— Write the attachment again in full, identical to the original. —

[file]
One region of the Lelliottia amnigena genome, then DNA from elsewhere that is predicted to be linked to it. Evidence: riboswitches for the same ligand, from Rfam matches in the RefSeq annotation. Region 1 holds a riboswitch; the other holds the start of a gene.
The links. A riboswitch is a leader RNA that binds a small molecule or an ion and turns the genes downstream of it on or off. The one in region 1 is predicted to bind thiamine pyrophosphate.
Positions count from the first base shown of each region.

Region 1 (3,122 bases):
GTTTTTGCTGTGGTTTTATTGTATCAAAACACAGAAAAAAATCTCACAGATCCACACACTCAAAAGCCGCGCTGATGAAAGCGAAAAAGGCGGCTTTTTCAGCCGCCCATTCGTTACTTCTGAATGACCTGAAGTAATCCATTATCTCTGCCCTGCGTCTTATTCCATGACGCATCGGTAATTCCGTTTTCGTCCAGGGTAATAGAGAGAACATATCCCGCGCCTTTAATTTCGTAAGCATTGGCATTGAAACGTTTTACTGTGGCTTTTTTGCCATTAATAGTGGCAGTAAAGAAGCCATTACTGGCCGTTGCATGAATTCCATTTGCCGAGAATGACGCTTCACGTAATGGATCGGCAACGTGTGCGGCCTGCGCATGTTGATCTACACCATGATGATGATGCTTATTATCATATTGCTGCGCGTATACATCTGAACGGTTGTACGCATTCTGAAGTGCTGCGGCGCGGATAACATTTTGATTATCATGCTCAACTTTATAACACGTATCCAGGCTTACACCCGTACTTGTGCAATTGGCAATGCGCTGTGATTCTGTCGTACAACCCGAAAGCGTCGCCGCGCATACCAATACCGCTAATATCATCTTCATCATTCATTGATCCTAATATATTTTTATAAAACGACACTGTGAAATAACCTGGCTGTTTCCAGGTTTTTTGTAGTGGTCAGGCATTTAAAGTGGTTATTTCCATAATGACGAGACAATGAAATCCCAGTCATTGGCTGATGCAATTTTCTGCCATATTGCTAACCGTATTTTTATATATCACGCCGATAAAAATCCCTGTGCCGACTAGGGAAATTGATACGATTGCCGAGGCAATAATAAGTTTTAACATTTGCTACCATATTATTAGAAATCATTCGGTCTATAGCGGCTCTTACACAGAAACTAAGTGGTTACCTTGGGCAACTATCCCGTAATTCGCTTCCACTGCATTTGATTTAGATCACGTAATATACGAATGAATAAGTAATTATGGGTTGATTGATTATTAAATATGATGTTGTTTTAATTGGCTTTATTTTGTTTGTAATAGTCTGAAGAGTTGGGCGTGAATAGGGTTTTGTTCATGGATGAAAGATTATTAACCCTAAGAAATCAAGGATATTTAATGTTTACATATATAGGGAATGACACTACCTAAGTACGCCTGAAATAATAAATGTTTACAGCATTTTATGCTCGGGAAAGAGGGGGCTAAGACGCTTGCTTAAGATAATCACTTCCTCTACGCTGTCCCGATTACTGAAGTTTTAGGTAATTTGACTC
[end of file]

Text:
One region of the Lelliottia amnigena genome, then DNA from elsewhere that is predicted to be linked to it. Evidence: riboswitches for the same ligand, from Rfam matches in the RefSeq annotation. Region 1 holds a riboswitch; the other holds the start of a gene.
The links. A riboswitch is a leader RNA that binds a small molecule or an ion and turns the genes downstream of it on or off. The one in region 1 is predicted to bind thiamine pyrophosphate.
Positions count from the first base shown of each region.

Region 1 (3,122 bases):
GTTTTTGCTGTGGTTTTATTGTATCAAAACACAGAAAAAAATCTCACAGATCCACACACTCAAAAGCCGCGCTGATGAAAGCGAAAAAGGCGGCTTTTTCAGCCGCCCATTCGTTACTTCTGAATGACCTGAAGTAATCCATTATCTCTGCCCTGCGTCTTATTCCATGACGCATCGGTAATTCCGTTTTCGTCCAGGGTAATAGAGAGAACATATCCCGCGCCTTTAATTTCGTAAGCATTGGCATTGAAACGTTTTACTGTGGCTTTTTTGCCATTAATAGTGGCAGTAAAGAAGCCATTACTGGCCGTTGCATGAATTCCATTTGCCGAGAATGACGCTTCACGTAATGGATCGGCAACGTGTGCGGCCTGCGCATGTTGATCTACACCATGATGATGATGCTTATTATCATATTGCTGCGCGTATACATCTGAACGGTTGTACGCATTCTGAAGTGCTGCGGCGCGGATAACATTTTGATTATCATGCTCAACTTTATAACACGTATCCAGGCTTACACCCGTACTTGTGCAATTGGCAATGCGCTGTGATTCTGTCGTACAACCCGAAAGCGTCGCCGCGCATACCAATACCGCTAATATCATCTTCATCATTCATTGATCCTAATATATTTTTATAAAACGACACTGTGAAATAACCTGGCTGTTTCCAGGTTTTTTGTAGTGGTCAGGCATTTAAAGTGGTTATTTCCATAATGACGAGACAATGAAATCCCAGTCATTGGCTGATGCAATTTTCTGCCATATTGCTAACCGTATTTTTATATATCACGCCGATAAAAATCCCTGTGCCGACTAGGGAAATTGATACGATTGCCGAGGCAATAATAAGTTTTAACATTTGCTACCATATTATTAGAAATCATTCGGTCTATAGCGGCTCTTACACAGAAACTAAGTGGTTACCTTGGGCAACTATCCCGTAATTCGCTTCCACTGCATTTGATTTAGATCACGTAATATACGAATGAATAAGTAATTATGGGTTGATTGATTATTAAATATGATGTTGTTTTAATTGGCTTTATTTTGTTTGTAATAGTCTGAAGAGTTGGGCGTGAATAGGGTTTTGTTCATGGATGAAAGATTATTAACCCTAAGAAATCAAGGATATTTAATGTTTACATATATAGGGAATGACACTACCTAAGTACGCCTGAAATAATAAATGTTTACAGCATTTTATGCTCGGGAAAGAGGGGGCTAAGACGCTTGCTTAAGATAATCACTTCCTCTACGCTGTCCCGATTACTGAAGTTTTAGGTAATTTGACTC